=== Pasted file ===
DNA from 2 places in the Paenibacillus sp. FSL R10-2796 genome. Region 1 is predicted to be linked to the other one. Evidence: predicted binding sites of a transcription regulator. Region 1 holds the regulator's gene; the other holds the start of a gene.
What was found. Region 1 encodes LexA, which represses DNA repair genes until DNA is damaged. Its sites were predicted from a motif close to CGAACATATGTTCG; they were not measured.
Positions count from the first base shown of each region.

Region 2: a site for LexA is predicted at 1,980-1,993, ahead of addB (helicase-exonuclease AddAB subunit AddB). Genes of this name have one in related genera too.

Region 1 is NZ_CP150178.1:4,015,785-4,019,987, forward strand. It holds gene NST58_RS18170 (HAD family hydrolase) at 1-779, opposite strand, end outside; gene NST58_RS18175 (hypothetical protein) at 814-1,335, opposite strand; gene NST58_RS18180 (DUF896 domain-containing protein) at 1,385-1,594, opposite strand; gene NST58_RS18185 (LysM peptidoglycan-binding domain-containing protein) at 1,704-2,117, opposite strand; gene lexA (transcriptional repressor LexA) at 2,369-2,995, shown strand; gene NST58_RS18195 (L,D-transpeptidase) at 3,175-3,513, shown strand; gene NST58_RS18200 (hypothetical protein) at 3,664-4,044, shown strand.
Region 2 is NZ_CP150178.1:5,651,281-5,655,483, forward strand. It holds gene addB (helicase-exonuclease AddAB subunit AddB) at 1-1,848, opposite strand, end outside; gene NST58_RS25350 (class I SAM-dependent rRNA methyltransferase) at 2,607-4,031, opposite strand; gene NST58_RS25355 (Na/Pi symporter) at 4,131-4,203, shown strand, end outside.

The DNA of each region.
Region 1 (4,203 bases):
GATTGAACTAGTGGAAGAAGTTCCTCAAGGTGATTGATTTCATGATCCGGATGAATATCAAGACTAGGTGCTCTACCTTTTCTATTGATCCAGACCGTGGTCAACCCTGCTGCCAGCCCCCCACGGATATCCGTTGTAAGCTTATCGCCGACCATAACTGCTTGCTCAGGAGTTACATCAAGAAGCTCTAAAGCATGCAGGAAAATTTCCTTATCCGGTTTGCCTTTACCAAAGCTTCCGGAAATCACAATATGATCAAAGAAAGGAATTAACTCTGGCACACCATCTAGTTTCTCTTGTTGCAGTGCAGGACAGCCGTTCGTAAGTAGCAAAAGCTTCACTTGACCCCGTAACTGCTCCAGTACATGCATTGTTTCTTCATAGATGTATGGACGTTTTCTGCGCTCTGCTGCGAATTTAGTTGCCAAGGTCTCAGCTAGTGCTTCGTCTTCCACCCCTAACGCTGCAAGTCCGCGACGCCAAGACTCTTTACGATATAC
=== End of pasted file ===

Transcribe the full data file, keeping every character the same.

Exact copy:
DNA from 2 places in the Paenibacillus sp. FSL R10-2796 genome. Region 1 is predicted to be linked to the other one. Evidence: predicted binding sites of a transcription regulator. Region 1 holds the regulator's gene; the other holds the start of a gene.
What was found. Region 1 encodes LexA, which represses DNA repair genes until DNA is damaged. Its sites were predicted from a motif close to CGAACATATGTTCG; they were not measured.
Positions count from the first base shown of each region.

Region 2: a site for LexA is predicted at 1,980-1,993, ahead of addB (helicase-exonuclease AddAB subunit AddB). Genes of this name have one in related genera too.

Region 1 is NZ_CP150178.1:4,015,785-4,019,987, forward strand. It holds gene NST58_RS18170 (HAD family hydrolase) at 1-779, opposite strand, end outside; gene NST58_RS18175 (hypothetical protein) at 814-1,335, opposite strand; gene NST58_RS18180 (DUF896 domain-containing protein) at 1,385-1,594, opposite strand; gene NST58_RS18185 (LysM peptidoglycan-binding domain-containing protein) at 1,704-2,117, opposite strand; gene lexA (transcriptional repressor LexA) at 2,369-2,995, shown strand; gene NST58_RS18195 (L,D-transpeptidase) at 3,175-3,513, shown strand; gene NST58_RS18200 (hypothetical protein) at 3,664-4,044, shown strand.
Region 2 is NZ_CP150178.1:5,651,281-5,655,483, forward strand. It holds gene addB (helicase-exonuclease AddAB subunit AddB) at 1-1,848, opposite strand, end outside; gene NST58_RS25350 (class I SAM-dependent rRNA methyltransferase) at 2,607-4,031, opposite strand; gene NST58_RS25355 (Na/Pi symporter) at 4,131-4,203, shown strand, end outside.

The DNA of each region.
Region 1 (4,203 bases):
GATTGAACTAGTGGAAGAAGTTCCTCAAGGTGATTGATTTCATGATCCGGATGAATATCAAGACTAGGTGCTCTACCTTTTCTATTGATCCAGACCGTGGTCAACCCTGCTGCCAGCCCCCCACGGATATCCGTTGTAAGCTTATCGCCGACCATAACTGCTTGCTCAGGAGTTACATCAAGAAGCTCTAAAGCATGCAGGAAAATTTCCTTATCCGGTTTGCCTTTACCAAAGCTTCCGGAAATCACAATATGATCAAAGAAAGGAATTAACTCTGGCACACCATCTAGTTTCTCTTGTTGCAGTGCAGGACAGCCGTTCGTAAGTAGCAAAAGCTTCACTTGACCCCGTAACTGCTCCAGTACATGCATTGTTTCTTCATAGATGTATGGACGTTTTCTGCGCTCTGCTGCGAATTTAGTTGCCAAGGTCTCAGCTAGTGCTTCGTCTTCCACCCCTAACGCTGCAAGTCCGCGACGCCAAGACTCTTTACGATATAC